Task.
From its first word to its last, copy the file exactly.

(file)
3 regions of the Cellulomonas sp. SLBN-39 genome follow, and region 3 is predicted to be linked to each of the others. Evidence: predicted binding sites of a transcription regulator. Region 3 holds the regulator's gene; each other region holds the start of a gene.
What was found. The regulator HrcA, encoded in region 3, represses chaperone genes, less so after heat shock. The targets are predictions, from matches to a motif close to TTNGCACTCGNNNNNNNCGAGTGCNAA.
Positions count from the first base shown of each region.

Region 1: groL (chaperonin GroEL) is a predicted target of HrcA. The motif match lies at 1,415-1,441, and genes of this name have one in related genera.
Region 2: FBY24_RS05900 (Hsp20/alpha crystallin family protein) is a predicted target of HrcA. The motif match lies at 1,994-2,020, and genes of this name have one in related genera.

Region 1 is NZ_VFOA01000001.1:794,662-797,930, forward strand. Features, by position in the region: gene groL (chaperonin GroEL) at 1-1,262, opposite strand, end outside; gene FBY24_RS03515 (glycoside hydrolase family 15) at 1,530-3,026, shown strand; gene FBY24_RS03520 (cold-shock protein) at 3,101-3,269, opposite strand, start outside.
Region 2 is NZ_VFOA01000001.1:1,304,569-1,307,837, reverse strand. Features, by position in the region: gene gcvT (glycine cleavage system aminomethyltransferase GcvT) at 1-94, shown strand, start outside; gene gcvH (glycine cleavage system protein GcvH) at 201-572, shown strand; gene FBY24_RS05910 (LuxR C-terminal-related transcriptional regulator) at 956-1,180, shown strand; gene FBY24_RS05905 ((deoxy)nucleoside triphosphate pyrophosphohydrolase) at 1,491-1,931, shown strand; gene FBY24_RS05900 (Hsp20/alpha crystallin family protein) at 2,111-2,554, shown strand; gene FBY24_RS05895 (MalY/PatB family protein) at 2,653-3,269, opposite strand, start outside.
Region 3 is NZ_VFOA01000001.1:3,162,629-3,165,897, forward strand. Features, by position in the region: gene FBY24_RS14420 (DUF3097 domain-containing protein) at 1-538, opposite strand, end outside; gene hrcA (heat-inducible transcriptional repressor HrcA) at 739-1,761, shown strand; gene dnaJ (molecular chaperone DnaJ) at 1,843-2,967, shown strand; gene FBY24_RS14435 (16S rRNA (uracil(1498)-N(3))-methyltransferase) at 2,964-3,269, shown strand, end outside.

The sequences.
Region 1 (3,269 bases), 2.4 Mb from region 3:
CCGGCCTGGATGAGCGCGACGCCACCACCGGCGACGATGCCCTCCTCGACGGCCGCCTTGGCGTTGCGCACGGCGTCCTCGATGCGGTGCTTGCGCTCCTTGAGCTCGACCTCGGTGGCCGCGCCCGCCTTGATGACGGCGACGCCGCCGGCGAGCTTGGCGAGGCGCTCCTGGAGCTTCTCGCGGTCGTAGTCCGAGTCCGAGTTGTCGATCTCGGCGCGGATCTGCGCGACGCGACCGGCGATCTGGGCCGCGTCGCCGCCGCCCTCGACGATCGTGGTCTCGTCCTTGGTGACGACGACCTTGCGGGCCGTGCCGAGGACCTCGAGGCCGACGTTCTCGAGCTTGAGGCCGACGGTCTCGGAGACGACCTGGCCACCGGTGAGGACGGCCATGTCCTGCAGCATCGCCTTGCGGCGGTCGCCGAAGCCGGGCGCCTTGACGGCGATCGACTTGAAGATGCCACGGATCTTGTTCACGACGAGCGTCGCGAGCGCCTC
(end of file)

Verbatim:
3 regions of the Cellulomonas sp. SLBN-39 genome follow, and region 3 is predicted to be linked to each of the others. Evidence: predicted binding sites of a transcription regulator. Region 3 holds the regulator's gene; each other region holds the start of a gene.
What was found. The regulator HrcA, encoded in region 3, represses chaperone genes, less so after heat shock. The targets are predictions, from matches to a motif close to TTNGCACTCGNNNNNNNCGAGTGCNAA.
Positions count from the first base shown of each region.

Region 1: groL (chaperonin GroEL) is a predicted target of HrcA. The motif match lies at 1,415-1,441, and genes of this name have one in related genera.
Region 2: FBY24_RS05900 (Hsp20/alpha crystallin family protein) is a predicted target of HrcA. The motif match lies at 1,994-2,020, and genes of this name have one in related genera.

Region 1 is NZ_VFOA01000001.1:794,662-797,930, forward strand. Features, by position in the region: gene groL (chaperonin GroEL) at 1-1,262, opposite strand, end outside; gene FBY24_RS03515 (glycoside hydrolase family 15) at 1,530-3,026, shown strand; gene FBY24_RS03520 (cold-shock protein) at 3,101-3,269, opposite strand, start outside.
Region 2 is NZ_VFOA01000001.1:1,304,569-1,307,837, reverse strand. Features, by position in the region: gene gcvT (glycine cleavage system aminomethyltransferase GcvT) at 1-94, shown strand, start outside; gene gcvH (glycine cleavage system protein GcvH) at 201-572, shown strand; gene FBY24_RS05910 (LuxR C-terminal-related transcriptional regulator) at 956-1,180, shown strand; gene FBY24_RS05905 ((deoxy)nucleoside triphosphate pyrophosphohydrolase) at 1,491-1,931, shown strand; gene FBY24_RS05900 (Hsp20/alpha crystallin family protein) at 2,111-2,554, shown strand; gene FBY24_RS05895 (MalY/PatB family protein) at 2,653-3,269, opposite strand, start outside.
Region 3 is NZ_VFOA01000001.1:3,162,629-3,165,897, forward strand. Features, by position in the region: gene FBY24_RS14420 (DUF3097 domain-containing protein) at 1-538, opposite strand, end outside; gene hrcA (heat-inducible transcriptional repressor HrcA) at 739-1,761, shown strand; gene dnaJ (molecular chaperone DnaJ) at 1,843-2,967, shown strand; gene FBY24_RS14435 (16S rRNA (uracil(1498)-N(3))-methyltransferase) at 2,964-3,269, shown strand, end outside.

The sequences.
Region 1 (3,269 bases), 2.4 Mb from region 3:
CCGGCCTGGATGAGCGCGACGCCACCACCGGCGACGATGCCCTCCTCGACGGCCGCCTTGGCGTTGCGCACGGCGTCCTCGATGCGGTGCTTGCGCTCCTTGAGCTCGACCTCGGTGGCCGCGCCCGCCTTGATGACGGCGACGCCGCCGGCGAGCTTGGCGAGGCGCTCCTGGAGCTTCTCGCGGTCGTAGTCCGAGTCCGAGTTGTCGATCTCGGCGCGGATCTGCGCGACGCGACCGGCGATCTGGGCCGCGTCGCCGCCGCCCTCGACGATCGTGGTCTCGTCCTTGGTGACGACGACCTTGCGGGCCGTGCCGAGGACCTCGAGGCCGACGTTCTCGAGCTTGAGGCCGACGGTCTCGGAGACGACCTGGCCACCGGTGAGGACGGCCATGTCCTGCAGCATCGCCTTGCGGCGGTCGCCGAAGCCGGGCGCCTTGACGGCGATCGACTTGAAGATGCCACGGATCTTGTTCACGACGAGCGTCGCGAGCGCCTC